Today marked the culmination of not one, but two threads of the Brexit story. Whilst Boris Johnson finally managed to get a vote on the Withdrawal Agreement through the Commons, The Independent Group for Change announced they were winding up.
In a letter to the membership, Anna Soubry reported that the party’s management council had made a unanimous decision to wind up after losing all its remaining MPs at last week’s general election. She strikes a defiant tone, arguing that “It was always better to have fought and lost than never to have fought at all.”
But it is nonetheless a sad end for what was intended as a serious attempt to at least shake the mould of British politics.
Soubry was an early enthusiast for a new party, and was reported as publicly declaring her willingness to defect as early as March 2017, when it still looked as if Theresa May was about to establish her own brand of Tory hegemony, and when the vehicle in question was apparently a George Osborne-backed vehicle called ‘The Democrats’.
We sounded a note of caution about such a project at the time, arguing that the alliances forming over Brexit didn’t map very well onto other divisions, such as over economic policy, and that a new party formed in the particular circumstances of departure would struggle to find a long-term role. One passage feels particularly prescient:
“‘Democrats’ basically describes everybody, and so doesn’t really describe anybody. Such a bland name speaks to the fact that its far from clear what the various bits of the ancien régime are supposed to unite around. They may have all found themselves on the same side during the Brexit referendum, but that doesn’t mean that there aren’t real differences between them.”
Of course the eventual product ended up at one point being called ‘Change UK – The Independent Group’, compounded the inherent meaninglessness of the ‘Democrats’ styling with extra corporate vacuousness, but the underlying problem remained.
We saw this playing out during the European elections, when the admission of three Conservative defectors – especially Soubry, unabashed defender of austerity that she is – muddied the originally clear, Labour-ite identity of The Independent Group. Change UK (as was) couldn’t find a coherent message beyond Brexit, and lost that mantle to the Liberal Democrats. Their campaign was a project-ending disaster that was almost painful to watch.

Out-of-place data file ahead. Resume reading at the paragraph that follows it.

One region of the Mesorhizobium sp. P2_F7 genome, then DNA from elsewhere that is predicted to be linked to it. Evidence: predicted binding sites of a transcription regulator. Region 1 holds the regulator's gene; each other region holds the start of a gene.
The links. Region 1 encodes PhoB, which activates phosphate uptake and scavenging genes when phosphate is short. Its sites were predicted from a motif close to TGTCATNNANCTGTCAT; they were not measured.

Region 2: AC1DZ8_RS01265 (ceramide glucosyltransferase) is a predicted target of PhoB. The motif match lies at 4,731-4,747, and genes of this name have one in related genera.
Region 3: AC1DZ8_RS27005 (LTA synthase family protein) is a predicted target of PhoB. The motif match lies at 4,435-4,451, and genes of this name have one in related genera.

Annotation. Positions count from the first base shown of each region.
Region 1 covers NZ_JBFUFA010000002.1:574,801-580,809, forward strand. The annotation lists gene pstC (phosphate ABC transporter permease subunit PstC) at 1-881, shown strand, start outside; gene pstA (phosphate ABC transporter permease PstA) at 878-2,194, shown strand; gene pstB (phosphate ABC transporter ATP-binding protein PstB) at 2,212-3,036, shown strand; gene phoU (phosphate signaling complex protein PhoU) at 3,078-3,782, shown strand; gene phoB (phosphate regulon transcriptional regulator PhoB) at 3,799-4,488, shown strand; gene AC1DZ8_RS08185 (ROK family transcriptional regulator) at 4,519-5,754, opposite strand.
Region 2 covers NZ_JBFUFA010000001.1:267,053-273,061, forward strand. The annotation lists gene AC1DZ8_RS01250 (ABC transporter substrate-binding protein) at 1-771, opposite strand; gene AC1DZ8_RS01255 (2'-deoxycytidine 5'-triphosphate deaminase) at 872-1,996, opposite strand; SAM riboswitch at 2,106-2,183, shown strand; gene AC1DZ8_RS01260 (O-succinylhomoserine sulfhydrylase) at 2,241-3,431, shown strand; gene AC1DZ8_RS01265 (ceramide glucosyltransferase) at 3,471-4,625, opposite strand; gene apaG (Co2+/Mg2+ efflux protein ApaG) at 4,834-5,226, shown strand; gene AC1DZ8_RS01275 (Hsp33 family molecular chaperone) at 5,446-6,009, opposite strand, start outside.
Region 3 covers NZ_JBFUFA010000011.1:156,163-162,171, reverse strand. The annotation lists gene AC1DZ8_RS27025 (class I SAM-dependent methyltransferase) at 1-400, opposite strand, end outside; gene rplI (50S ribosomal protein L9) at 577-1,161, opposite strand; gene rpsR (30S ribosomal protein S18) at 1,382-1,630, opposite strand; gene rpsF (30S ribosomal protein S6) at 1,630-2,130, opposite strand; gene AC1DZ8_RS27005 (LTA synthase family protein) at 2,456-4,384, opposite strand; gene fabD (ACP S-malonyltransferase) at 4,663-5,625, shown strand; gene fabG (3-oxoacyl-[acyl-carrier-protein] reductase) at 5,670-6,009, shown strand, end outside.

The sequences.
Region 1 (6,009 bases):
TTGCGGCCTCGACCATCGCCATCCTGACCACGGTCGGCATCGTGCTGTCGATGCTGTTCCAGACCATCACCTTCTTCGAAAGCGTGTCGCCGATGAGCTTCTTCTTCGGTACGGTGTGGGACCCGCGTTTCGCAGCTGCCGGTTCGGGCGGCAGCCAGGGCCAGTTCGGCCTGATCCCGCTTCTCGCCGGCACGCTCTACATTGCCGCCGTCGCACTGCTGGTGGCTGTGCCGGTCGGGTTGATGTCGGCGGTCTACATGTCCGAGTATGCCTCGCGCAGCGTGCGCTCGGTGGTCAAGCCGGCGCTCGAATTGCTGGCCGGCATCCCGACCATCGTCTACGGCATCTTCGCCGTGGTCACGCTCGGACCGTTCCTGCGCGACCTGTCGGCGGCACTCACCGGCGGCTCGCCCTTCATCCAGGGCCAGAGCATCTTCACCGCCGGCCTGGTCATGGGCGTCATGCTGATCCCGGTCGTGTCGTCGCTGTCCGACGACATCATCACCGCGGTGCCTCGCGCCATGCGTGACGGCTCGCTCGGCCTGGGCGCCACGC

In the end the Lib Dems ended up botching their own moment, and so those ex-TIG MPs who defected to Jo Swinson’s party have shared the fate of Soubry and her rump of TIGfC loyalists. After an extraordinary number of floor-crossings and changes of allegiance, not one MP who did so has been returned to the new Commons. Johnson’s majority has brutally reasserted the primacy of the party system, at least for now.
So much drama – but what will the long-term implications be? From here, it feels like Change UK’s legacy could be similar to that of NI21, a Northern Irish party likewise formed to break an old duopoly and bring people together across traditional divides. It also sported awful branding, and was likewise incompetently managed.
The net result was to squander much of the potential reserves of activists, money, and goodwill – not to mention sitting MPs – that were evidently available to such a project. It is a similar story here: as I noted during the campaign, the scattering of the rebels between so many different groups meant that few (and in the end, none) posed a serious threat to their old parties. Now they are all out of Parliament, their supporters jaded, and their cause lost.
Having chosen to try to fight on Brexit, those who were once touted as “Parliament’s new tribe” have used up so many of the resources they might have used to try and carve out a space in the post-EU realignment of British politics. With Johnson facing some difficult policy and positioning challenges in the years ahead, he may well end up owing his opponents a debt of thanks for that.